I know that you're "saving a lot of money" by running WMO, but the price of filters being changed often and repeatedly, the price of cleaning or rebuilding (let's not even think of replacing) injector pumps and/or injectors, the price of fiddling with the system parked in the back lot of the Flying J when you'd rather be moving down the road, and the price of your time to clean and flush your tank, or the price to replace or rebuild other engine components may sure add up fast to wipe out those savings.

    I HOPE that you can cheaply and easily treat the WMO and it works OK from here on and it never gives you a moment's problem and you realize all the savings that you can off this system.  But I fear that it's not always going to work out that way.  Good luck with it.

(11 year owner of a VW TDI -- *ALL* attempts to use "alternative fuels" have turned around and bit me in the b*tt; and I never even got out to the 'fringes' like "home-brew bio-diesel" and "WMO")
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Bruce H; Wallace (near Wilmington) NC
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« Reply #5 on: May 16, 2012, 07:24:55 AM »

Using waste motor oil in your fuel tank is not a good idea.  Think of it-- detergent motor oil hold dirt particles in suspension in the oil, that is why it turns black.  What you are doing is running dirt through your engine when you dump it in the tank.  There is no savings in dumping 8-10 gallons of dirty oil in a 100 gallon fuel tank.  Now you know.  You need a real DD 2 stroke mechanic to diagnois your problems.

--Geoff
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« Reply #6 on: May 16, 2012, 07:51:58 AM »

Each injector has a filter I have changed those on a friends bus 3 times with him trying to save money on fuel mixing he does his own now I quit lol,Scott you gave it a good shot I will hand that to you
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« Reply #7 on: May 16, 2012, 08:56:54 AM »

Cliff mentioned filters in each injector. As a matter of information for myself and anyone else who might not know, where in the injector is that filter located? Is it as simple as pulling off a fuel line and removing a nut and filter like the old carburetors used to have? Scott, with all the junk you've run through that engine, it might be good insurance for you to do that.
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« Reply #8 on: May 16, 2012, 09:14:38 AM »

The primary filter on the Detroit engine is a 20 micron filter, the second filter is a 10 micron filter.  The screens in the injector body (located just under the fittings that the fuel lines attach to) are just a steel mesh which seem to be there just in case metal (like from a failing injector) trys to get through.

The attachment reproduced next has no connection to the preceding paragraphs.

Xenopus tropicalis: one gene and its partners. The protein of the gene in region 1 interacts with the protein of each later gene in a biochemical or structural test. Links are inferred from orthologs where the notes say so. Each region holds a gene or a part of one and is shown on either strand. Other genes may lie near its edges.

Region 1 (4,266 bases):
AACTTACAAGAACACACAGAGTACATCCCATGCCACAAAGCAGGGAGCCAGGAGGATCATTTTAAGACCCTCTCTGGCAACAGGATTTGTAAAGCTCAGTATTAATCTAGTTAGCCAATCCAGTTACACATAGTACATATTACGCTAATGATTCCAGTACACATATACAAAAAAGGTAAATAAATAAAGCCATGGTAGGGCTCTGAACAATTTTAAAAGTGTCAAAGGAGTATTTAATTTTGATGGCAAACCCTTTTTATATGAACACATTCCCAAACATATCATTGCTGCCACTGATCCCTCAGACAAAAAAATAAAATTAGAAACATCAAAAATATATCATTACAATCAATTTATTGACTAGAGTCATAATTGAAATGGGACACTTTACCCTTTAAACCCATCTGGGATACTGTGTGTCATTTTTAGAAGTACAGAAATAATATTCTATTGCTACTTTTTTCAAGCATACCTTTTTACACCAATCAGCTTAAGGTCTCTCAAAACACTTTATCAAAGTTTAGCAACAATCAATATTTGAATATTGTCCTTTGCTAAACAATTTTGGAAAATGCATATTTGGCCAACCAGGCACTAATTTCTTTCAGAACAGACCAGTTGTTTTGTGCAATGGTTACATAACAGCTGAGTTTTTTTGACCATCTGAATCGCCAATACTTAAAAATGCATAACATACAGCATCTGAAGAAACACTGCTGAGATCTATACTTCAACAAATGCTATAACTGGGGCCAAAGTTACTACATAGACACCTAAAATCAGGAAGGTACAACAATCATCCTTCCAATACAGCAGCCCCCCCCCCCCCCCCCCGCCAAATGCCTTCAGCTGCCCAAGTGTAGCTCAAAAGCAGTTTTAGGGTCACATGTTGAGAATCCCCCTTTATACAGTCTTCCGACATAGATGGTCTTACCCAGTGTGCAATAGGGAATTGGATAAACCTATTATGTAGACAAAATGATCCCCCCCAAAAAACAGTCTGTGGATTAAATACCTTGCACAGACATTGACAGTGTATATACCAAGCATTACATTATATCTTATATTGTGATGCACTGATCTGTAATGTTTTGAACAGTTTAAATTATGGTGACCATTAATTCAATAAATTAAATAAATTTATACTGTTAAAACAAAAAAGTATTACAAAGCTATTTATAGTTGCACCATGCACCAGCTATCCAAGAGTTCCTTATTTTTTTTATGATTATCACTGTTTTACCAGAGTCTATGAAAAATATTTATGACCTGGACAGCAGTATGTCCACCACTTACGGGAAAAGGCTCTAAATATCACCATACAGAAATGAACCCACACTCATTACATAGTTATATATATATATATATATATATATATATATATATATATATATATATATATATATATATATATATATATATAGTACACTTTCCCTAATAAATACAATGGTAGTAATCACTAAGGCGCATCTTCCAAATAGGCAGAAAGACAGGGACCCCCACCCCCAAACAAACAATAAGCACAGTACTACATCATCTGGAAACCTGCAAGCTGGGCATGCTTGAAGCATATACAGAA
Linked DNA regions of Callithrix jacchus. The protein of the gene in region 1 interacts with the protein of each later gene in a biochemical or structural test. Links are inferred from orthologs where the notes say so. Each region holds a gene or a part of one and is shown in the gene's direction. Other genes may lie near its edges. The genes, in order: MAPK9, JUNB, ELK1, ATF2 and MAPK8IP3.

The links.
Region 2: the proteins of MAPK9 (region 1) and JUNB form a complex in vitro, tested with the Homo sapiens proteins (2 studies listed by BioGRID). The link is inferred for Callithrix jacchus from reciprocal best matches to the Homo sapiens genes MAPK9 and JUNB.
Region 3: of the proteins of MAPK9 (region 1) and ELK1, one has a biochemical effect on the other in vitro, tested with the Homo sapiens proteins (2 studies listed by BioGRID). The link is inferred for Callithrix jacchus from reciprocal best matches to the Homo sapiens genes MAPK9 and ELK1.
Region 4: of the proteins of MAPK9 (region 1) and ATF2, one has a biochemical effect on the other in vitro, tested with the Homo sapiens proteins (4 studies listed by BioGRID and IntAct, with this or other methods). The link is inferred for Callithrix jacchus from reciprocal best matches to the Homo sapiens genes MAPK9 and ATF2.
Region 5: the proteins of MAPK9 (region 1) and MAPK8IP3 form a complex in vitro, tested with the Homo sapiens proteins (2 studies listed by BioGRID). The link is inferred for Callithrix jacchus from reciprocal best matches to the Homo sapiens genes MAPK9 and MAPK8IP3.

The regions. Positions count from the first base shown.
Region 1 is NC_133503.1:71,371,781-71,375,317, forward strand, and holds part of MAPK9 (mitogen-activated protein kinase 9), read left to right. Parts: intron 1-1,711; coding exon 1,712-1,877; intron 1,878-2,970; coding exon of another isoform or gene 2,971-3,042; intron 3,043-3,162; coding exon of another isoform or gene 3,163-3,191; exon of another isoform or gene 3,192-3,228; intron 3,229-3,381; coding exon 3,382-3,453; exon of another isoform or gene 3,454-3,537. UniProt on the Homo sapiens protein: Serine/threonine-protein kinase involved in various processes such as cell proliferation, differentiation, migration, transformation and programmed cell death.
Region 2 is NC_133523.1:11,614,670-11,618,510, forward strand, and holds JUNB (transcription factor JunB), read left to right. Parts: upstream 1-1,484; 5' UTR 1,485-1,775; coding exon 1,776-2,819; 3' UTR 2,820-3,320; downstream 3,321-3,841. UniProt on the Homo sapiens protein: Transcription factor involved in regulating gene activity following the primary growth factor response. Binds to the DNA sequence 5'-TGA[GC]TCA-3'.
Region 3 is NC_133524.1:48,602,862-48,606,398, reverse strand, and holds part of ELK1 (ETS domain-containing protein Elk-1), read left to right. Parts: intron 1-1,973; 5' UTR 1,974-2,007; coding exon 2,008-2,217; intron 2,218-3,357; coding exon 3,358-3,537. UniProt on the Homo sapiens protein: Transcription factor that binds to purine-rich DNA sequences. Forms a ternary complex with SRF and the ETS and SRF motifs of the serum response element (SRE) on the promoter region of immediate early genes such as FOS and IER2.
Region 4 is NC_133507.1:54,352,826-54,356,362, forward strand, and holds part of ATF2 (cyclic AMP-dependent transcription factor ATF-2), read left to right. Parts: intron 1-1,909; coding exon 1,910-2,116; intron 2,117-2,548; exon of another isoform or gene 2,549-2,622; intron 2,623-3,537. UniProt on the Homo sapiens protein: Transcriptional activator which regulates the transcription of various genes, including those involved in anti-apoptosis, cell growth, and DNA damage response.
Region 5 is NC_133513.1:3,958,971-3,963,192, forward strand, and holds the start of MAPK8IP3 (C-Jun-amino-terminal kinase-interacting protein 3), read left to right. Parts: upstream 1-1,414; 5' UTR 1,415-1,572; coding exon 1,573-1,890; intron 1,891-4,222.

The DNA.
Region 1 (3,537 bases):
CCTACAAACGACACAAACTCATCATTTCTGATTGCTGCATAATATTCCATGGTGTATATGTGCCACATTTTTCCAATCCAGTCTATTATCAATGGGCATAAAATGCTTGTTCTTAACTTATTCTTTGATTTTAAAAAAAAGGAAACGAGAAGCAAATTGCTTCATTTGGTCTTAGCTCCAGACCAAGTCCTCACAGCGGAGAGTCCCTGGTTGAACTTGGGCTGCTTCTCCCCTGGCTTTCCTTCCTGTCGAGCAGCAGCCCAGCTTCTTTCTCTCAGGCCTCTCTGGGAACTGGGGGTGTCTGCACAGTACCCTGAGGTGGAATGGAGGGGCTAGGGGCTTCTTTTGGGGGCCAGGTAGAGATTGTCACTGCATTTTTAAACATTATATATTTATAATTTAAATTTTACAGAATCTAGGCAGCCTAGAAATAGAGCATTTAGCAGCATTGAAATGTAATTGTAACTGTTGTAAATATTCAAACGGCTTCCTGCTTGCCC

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« Reply #9 on: May 16, 2012, 10:48:27 AM »

Thanks for all the great discussion. I'm still not convinced we can't run WMO in a mechanical two stroke but I do know you have to filter it really well. My first batch had sludge and that might be what ruined me. Just picked up 15 gallons of B99 straight soy. Tank is drained completely and ready for the bio diesel. This stuff will clean things good but I can't leave it in there for long. It eats rubber for lunch!! Hoping to flush the system and then fill er up with pump diesel today and change fuel filters once again and hopefully she will be good to go. Again, I still think the WMO blending can work. But I am through experimenting with the coach as will move onto a car or truck with much less at stake. Hopefully she runs better tomorrow. If not, I'm in trouble.


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Scott & Heather
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« Reply #10 on: May 16, 2012, 10:54:48 AM »

Geoff most of the blender do not run the 10 and 20 micron filters then they replace the lines with rubber that come apart stopping the injector filters and fwiw I use the stone type not the metal screens

good luck
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« Reply #11 on: May 16, 2012, 11:17:35 AM »

Geoff most of the blender do not run the 10 and 20 micron filters then they replace the lines with rubber that come apart stopping the injector filters and fwiw I use the stone type not the metal screens

good luck

I've never dealt with waste oil or veggie oil systems but if they have to remove the factory filters for the engine they are in trouble.
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Geoff
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« Reply #12 on: May 16, 2012, 11:28:43 AM »

The 4 or 5 I know use a 30 micron on both filters they tell me they do that because of having to change the filters every day or so not my cup of tea the stuff eats up hoses 
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« Reply #13 on: May 16, 2012, 11:41:13 AM »